A Kitten Named London

September 18, 2021 4:56 pm

A couple weekends ago we went to the county animal shelter and looked at the cats and kittens they had that were looking for homes. We picked out a tuxedo kitten (~3 months old) and Jess brought her home on Wednesday after she was spayed.

The girls have been ecstatic. Heather went into research mode and checked out books from the library all about cat behavior, how to play with them, how to care for them, and how to train them.

Her name in the shelter was "London" and we decided we better keep it to avoid an endless argument about what her name should be.

She came from the shelter litter-trained (yay!), with most of her vaccinations, and micro-chipped. But she seems to have picked up an illness before coming home because she's been sneezy, a little snotty, and a little lethargic. But we had her checked out on Friday and she seems to be doing a little better today. The vet prescribed some antibiotics and she gave my leg a good scratch while we were trying to give her the first dose (one of her hind legs got loose), but we're figuring out the trick to getting it done without blood.

She likes me (or at least my body heat) and will happily snuggle up on my lap or against my legs while she naps. She'll happily nap next to Jess too. She's still getting used to the girls and the girls are still getting used to her. They're a little too excitable and fast moving to make her fully comfortable.

Here she is sleeping next to me this morning, before her flower collar arrived:

COVID-19: Part 63

September 7, 2021 6:05 pm
  • Livermore cases: 5,814; eligible vaccination rate: 69.1%
  • Alameda County cases: 106,262; deaths: 1,264; eligible vaccination rate: 75.6%
  • U.S. cases: 40,085,000+; deaths: 647,000+; eligible vaccination rate: 62.3%

The main update for today is all the states that have medical systems that are collapsing. The first entry is Idaho (from the Associated Press): "Idaho public health leaders announced Tuesday that they activated 'crisis standards of care' allowing health care rationing for the state’s northern hospitals because there are more coronavirus patients than the institutions can handle." Meaning, patients will be scored for survivability and that will drive who receives what care.

Patients are being treated in conference rooms or education rooms using whatever resources are available. The National Guard has been mobilized to assist in managing the crisis. The director of the Department of Health and Welfare recommends avoiding needing emergency care until the crisis passes [sigh].

From the same article, Hawaii is sheltering its hospitals/employees from liability if they begin rationing care.

NPR has additional coverage here: "A COVID Surge Is Overwhelming U.S. Hospitals, Raising Fears Of Rationed Care." Which includes, "According to the model, ICU capacity will be under 'extreme stress' in states like Tennessee, Kentucky, Indiana, Hawaii, Georgia, Delaware and Wisconsin."

The latest messaging on the vaccines receiving emergency authorization for kids 6+ is that it won't happen until winter. 🙁

The girls' school (the whole district, but broken down by school) is maintaining a daily report of positive cases on site. So far their school has only had 2 known cases on site since school started. So that's encouraging. The district overall has had 49 cases, with 13 of those being a cluster at one of the high schools (Granada), with 4 of those being recorded today. The other high school (Livermore) is at 3 for the year, so hopefully Granada can get their cluster under control.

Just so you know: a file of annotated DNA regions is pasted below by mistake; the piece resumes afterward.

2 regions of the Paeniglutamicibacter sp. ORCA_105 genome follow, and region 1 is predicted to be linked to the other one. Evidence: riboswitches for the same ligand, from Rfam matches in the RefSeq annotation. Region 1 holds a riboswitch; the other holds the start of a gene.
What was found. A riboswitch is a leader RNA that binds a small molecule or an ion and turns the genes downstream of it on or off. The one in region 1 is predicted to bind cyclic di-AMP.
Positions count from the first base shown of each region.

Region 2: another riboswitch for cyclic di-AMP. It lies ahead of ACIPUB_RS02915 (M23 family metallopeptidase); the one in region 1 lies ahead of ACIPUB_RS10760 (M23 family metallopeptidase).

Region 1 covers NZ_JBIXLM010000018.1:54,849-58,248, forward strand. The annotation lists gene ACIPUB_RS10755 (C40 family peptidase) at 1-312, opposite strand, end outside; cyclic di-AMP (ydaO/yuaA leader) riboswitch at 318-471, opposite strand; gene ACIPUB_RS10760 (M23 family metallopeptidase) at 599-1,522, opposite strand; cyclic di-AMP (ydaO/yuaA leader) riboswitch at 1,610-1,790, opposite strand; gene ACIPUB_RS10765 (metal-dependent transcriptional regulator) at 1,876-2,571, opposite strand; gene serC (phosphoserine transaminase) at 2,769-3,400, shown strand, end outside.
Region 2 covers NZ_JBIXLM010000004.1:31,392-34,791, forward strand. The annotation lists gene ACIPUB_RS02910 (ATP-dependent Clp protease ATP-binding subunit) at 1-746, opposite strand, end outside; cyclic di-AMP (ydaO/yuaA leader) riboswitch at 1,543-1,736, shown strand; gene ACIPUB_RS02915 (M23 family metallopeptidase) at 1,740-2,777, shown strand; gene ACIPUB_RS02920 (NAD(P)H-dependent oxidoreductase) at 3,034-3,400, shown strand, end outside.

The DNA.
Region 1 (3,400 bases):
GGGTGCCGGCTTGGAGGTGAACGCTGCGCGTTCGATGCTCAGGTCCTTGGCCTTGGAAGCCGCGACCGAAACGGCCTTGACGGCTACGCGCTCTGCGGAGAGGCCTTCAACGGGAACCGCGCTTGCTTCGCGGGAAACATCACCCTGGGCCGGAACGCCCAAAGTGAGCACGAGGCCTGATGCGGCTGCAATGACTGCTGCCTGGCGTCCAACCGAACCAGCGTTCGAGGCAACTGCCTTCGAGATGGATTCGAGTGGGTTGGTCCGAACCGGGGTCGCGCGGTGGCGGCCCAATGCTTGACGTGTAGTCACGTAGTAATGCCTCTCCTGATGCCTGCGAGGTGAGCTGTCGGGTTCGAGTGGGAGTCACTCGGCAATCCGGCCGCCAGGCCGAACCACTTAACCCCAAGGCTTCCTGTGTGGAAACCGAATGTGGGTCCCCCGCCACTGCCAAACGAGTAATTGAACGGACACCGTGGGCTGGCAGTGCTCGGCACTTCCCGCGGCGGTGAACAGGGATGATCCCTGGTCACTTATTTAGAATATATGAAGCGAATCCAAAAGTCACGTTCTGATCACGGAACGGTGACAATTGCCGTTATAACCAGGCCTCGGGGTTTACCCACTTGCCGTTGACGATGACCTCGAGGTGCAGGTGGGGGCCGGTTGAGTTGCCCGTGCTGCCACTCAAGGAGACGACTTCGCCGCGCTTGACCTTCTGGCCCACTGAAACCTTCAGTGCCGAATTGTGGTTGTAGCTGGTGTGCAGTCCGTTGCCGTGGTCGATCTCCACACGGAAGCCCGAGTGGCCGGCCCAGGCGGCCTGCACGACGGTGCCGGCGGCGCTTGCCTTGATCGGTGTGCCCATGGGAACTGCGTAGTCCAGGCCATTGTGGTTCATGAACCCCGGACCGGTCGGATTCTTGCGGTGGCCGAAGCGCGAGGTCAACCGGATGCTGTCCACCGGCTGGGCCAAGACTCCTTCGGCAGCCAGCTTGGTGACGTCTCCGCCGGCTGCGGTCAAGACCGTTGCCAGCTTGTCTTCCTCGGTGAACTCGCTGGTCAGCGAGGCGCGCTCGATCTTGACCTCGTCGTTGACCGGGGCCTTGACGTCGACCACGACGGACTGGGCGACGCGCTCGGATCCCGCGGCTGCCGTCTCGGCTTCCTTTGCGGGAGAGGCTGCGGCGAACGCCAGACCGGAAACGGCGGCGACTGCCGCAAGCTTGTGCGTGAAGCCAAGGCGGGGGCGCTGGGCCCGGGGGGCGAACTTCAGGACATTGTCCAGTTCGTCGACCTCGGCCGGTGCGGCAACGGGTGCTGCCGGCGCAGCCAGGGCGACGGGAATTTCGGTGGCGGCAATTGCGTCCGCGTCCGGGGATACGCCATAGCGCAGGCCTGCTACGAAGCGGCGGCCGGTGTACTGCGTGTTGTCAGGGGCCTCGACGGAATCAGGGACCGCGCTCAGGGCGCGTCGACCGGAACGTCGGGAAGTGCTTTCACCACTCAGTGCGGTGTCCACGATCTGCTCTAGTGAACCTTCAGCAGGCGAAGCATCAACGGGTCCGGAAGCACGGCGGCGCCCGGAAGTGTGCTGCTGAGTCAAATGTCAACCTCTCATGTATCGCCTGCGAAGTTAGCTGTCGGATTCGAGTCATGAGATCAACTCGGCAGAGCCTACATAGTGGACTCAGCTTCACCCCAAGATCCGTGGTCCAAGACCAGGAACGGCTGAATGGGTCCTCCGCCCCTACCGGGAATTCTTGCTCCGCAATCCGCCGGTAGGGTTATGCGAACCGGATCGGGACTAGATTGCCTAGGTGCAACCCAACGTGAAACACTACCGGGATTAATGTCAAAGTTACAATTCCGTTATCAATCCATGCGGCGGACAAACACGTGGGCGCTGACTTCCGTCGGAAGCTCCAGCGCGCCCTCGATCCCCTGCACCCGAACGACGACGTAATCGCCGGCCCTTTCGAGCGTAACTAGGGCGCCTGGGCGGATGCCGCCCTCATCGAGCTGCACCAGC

Work rolled out their mandatory attestation process this week which comes from a federal requirement. All employees must attest to their vaccination status which will determine whether they operate under protocol A or protocol B. Protocol A is to continue as we have been and will allow for reduced controls as conditions permit. Protocol B will require weekly testing and will not be eligible for reduced controls. Rather dishearteningly, there are apparently a bunch of anti-vaccination people working at the Lab, so this is going to be a mess. Refusal to comply will result in currently-unspecified disciplinary action (at least one other national lab has stated that employees will be placed on unpaid leave until they comply).


In other news, we decided to get a cat. We picked one out at the county shelter over the weekend and we'll bring her home next week after she's been spayed and received her next round of vaccinations. The girls are ecstatic.

First Day of School 2021

August 24, 2021 5:03 pm

The school year is under way!

Oddly, Heather's and Corinne's classrooms are next to each other. Which turns out to be pretty convenient because parents aren't allowed inside the fence right now as a Covid precaution, so Heather can drop Corinne off on her way to class.

They eat lunch outside at picnic tables under the solar panels. Which seems like a super California thing to do.

They both survived the day. That, uh, has a much grimmer tone to it than I meant considering the number of kids around the country catching Covid in their schools right now :-/.

COVID-19: Part 62

August 22, 2021 10:25 am
  • Livermore cases: 5,360; eligible vaccination rate: 59.8%*
    • * I'm noticing that the Livermore number in the past 2 posts must have been the "at least one shot" number; this number is the "fully vaccinated" number. The county and national numbers has been the "fully vaccinated" numbers.
  • Alameda County cases: 100,343; deaths: 1,257; eligible vaccination rate: 73.7%
  • U.S. cases: 37,583,000+; deaths: 625,000+; eligible vaccination rate: 60.1%

The past week or so has been filled with reports of how overwhelmed the medical facilities in several Southern states have become.

Parts of Florida are diverting oxygen supplies from their water-treatment facilities to hospitals and are asking residents to conserve water so they don't run out. Meanwhile, also in Florida, the governor is threatening to reduce funding to school districts that have enacted mask requirements in violation of his orders. Also in Florida, treatment facilities are being run out of parks and libraries, so obviously things are going very well there.

In Texas, schools are skirting around their governor's orders that prohibit mask requirements by adding face coverings to their standard dress code policies.

These two governors in particular seem hellbent on watching kids die for some reason.

Mississippi's State Health Officer issued an order requiring 10-days of isolation for anyone with COVID-19 and threatens a $500 fine or 6-months in prison for failure to comply. I doubt even a single person will be subjected to those punishments, but I guess we'll see. Things aren't any better in Mississippi than their neighboring states.

On Wednesday, Alabama was reporting a 29-person waiting list to get an ICU bed across the entire state. Hospitals throughout the country are transferring patients up to several hundred miles away to find a facility with room to take them.